Can Keratin Fibers Substitute for a Hair Transplant?

Keratin fibers can cover up hair lossKeratin is used in many products designed to enhance the appearance of hair. This is because keratin protein is the key structural material of hair, nails and skin. Keratin fibers, often from wool, can be sprinkled on thinning hair to help cover up the scalp and give the hair a fuller appearance. How does this differ from a hair transplant, and can keratin fibers be a substitute for a hair transplant?

A hair transplant involves moving hair from a thicker part of the scalp to the thinning areas. It is a surgical procedure done while seated comfortably, using local anesthetic.

Issue: Permanence

Keratin fibers attach to the existing hair using a static electrical charge (similar to a weak magnet). They will not stain, smear or run, and they resist perspiration, wind and rain. They stay in the hair until the next shampoo, which is 1 to 3 days for most adults.

A hair transplant lasts a lifetime. In the case of male pattern balding, the “donor” hair is taken from the back and sides of the head, which are not subject to >Continue reading Can Keratin Fibers Substitute for a Hair Transplant?” />falling out. These hair follicles will not shrink and lose their hairs.

Issues: Time and Convenience

Keratin fibers need to be applied to dry hair after shampooing, as part of the styling process. If you are in a hurry, you can blow dry your hair first to save time. An experienced user can apply keratin fibers in 1 to 3 minutes. The results are instant, but the keratin fibers must be re-applied after every shampooing, which could be 2 to 7 times per week.

A hair transplant takes just a few hours to complete, and you can go back to most normal activities the next day. The transplanted hair starts to grow in 2 – 6 months, with full growth in 10 – 12 months; this process is accelerated by taking Dr. Shaprio’s Help Hair products, especially the Help Hair Shake, as directed after the transplant (grows in 6 weeks – 2 months).

Transplanted hair needs no additional care. It is your own hair, so you simply shampoo, condition and style as usual.

Issue: Cost

Depending on how much keratin fiber you need to cover balding or thinning areas, and how frequently you need to re-apply, you can expect to spend a couple of hundred dollars a year on the product. Accessories such as spray applicators, and additional products like holding sprays also add up. The lifetime cost runs several thousand dollars.

A hair transplant costs several thousand dollars, and some hair loss surgeons such as Dr. Shapiro in South Florida offer interest-free financing. You pay once to keep the hair in place for the rest of your life.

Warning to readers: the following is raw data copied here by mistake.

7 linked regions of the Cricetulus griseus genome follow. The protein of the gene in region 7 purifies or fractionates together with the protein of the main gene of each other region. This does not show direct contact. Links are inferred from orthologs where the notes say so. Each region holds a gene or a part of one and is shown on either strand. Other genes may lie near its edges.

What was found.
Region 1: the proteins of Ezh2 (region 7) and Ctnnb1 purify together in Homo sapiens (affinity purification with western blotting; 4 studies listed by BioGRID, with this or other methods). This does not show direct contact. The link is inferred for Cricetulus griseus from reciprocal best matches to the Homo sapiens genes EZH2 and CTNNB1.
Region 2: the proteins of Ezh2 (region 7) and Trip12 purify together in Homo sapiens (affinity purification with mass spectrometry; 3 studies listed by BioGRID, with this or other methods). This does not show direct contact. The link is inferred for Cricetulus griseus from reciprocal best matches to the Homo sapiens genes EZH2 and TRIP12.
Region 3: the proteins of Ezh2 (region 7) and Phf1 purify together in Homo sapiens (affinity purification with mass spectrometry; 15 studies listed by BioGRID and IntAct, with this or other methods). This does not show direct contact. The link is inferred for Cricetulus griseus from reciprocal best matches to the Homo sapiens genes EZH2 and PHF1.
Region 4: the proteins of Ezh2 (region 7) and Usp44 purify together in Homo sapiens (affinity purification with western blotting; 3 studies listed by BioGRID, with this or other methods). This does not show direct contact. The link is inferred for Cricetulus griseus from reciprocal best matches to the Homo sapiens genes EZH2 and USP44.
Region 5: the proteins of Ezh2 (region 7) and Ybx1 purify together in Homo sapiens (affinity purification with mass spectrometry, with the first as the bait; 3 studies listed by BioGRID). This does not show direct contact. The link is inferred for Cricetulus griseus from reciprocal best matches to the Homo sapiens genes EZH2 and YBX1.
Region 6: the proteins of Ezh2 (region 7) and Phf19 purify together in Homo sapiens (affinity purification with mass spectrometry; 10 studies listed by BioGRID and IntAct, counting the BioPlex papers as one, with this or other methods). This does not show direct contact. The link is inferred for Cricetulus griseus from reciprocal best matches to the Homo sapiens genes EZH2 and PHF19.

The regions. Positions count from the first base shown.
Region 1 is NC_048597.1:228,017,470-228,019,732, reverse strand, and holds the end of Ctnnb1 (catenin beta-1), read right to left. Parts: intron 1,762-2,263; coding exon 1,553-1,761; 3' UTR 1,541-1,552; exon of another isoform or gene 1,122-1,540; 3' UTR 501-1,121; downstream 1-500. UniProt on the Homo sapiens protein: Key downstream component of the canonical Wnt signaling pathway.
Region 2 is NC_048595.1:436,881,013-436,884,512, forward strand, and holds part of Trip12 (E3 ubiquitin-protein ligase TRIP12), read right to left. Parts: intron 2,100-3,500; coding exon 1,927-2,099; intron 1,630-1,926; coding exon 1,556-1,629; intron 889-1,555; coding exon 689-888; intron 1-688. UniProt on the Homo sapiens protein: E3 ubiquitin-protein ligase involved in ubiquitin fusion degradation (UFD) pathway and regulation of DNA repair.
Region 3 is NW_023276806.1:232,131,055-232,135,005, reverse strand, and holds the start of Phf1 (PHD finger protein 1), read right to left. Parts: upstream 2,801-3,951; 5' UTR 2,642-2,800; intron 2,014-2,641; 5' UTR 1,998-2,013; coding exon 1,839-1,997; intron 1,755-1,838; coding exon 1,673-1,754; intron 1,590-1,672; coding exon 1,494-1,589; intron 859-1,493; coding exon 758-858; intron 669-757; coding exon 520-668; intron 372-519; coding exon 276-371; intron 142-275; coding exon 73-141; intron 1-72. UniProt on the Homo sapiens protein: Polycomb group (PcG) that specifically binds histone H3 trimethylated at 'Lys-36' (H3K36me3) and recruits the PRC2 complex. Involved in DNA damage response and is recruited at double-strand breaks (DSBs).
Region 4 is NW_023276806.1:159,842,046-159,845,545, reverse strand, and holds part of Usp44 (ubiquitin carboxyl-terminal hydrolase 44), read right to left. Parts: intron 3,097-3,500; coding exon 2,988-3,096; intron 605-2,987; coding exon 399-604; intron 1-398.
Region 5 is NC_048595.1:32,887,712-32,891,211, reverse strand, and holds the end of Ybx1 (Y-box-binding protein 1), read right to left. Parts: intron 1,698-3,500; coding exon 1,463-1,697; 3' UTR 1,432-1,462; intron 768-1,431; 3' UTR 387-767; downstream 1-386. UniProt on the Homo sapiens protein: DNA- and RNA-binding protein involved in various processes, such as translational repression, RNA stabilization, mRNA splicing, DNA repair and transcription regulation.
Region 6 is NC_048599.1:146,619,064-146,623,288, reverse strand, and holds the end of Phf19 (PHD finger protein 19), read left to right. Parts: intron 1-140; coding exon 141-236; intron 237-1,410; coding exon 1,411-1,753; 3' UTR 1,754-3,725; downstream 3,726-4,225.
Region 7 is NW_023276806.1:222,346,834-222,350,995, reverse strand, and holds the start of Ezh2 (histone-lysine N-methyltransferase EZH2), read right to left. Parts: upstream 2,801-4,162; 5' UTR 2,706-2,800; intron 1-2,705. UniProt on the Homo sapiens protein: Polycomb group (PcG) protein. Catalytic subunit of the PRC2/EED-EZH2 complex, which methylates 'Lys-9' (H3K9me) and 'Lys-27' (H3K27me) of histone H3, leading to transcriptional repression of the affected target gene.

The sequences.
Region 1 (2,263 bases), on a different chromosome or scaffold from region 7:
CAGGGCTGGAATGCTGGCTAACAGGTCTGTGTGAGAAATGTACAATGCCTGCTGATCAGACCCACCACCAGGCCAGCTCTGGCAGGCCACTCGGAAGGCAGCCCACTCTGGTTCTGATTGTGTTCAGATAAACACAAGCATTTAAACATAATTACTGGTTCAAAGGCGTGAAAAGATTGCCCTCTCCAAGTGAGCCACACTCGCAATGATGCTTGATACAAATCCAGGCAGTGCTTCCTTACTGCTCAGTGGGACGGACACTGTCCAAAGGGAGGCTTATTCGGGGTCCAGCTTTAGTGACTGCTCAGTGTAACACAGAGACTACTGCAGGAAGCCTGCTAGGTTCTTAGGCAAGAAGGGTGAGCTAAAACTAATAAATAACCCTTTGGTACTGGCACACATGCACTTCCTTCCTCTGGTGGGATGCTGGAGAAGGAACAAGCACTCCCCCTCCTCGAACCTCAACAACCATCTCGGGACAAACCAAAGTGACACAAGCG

Issue: Amount of Existing Hair

If an area of your scalp is actually hairless, Keratin fiber cannot help that area. Keratin fiber attaches to existing hair. If there is no hair, Keratin won’t stick. If you don’t have much hair left in a balding area, you may need to use a lot of Keratin, to the point that it starts to look unnatural.

A hair transplant does not require that you have hair in the target area. If you have an area on the scalp that is totally hairless, no problem. The transplanted hair will be able to start filling in the area.

Issue: Natural Look

Keratin occurs naturally in your hair, but you were not born with loose fibers in your hair. Television, video and still cameras are usually quite forgiving. The real test is to actually see keratin fiber, artfully applied to the hair, at close range.

A typical hair transplant is your own natural hair moved from one part of the scalp to the other. A modern hair transplant surgeon uses special blades, small bundles of hair, and exquisite skill to create a randomly-appearing natural-looking scalp. Old-fashioned “plugs” of hair in rows are a thing of the past.

A Hybrid Approach

Keratin fiber can be useful for those who want to deal with hair loss immediately, but are still looking into their options. For example, keratin fiber can be used while researching whether a hair transplant, medications, or other treatments would be best in your situation. Keratin fiber can also be used judiciously, with doctor permission, after a hair transplant to create a fuller look until the transplanted hair grows in.

There is no substitute for a hair transplant. A hair transplant needs no special daily maintenance, and it won’t fall out or be washed away by shampoo. It is your own hair and is virtually indistinguishable from a natural hairline, when done skillfully.

Before You Start

Remember that there are many reasons for hair loss. Before trying any treatment or cosmetic approach to dealing with hair loss, see a doctor, dermatologist or hair loss physician for a diagnosis. What may look like a routine case of male pattern balding or female thinning could indicate a correctable hormonal problem or serious medical problem. Disguising hair loss with keratin fiber before discovering the real reason for the hair loss can be dangerous.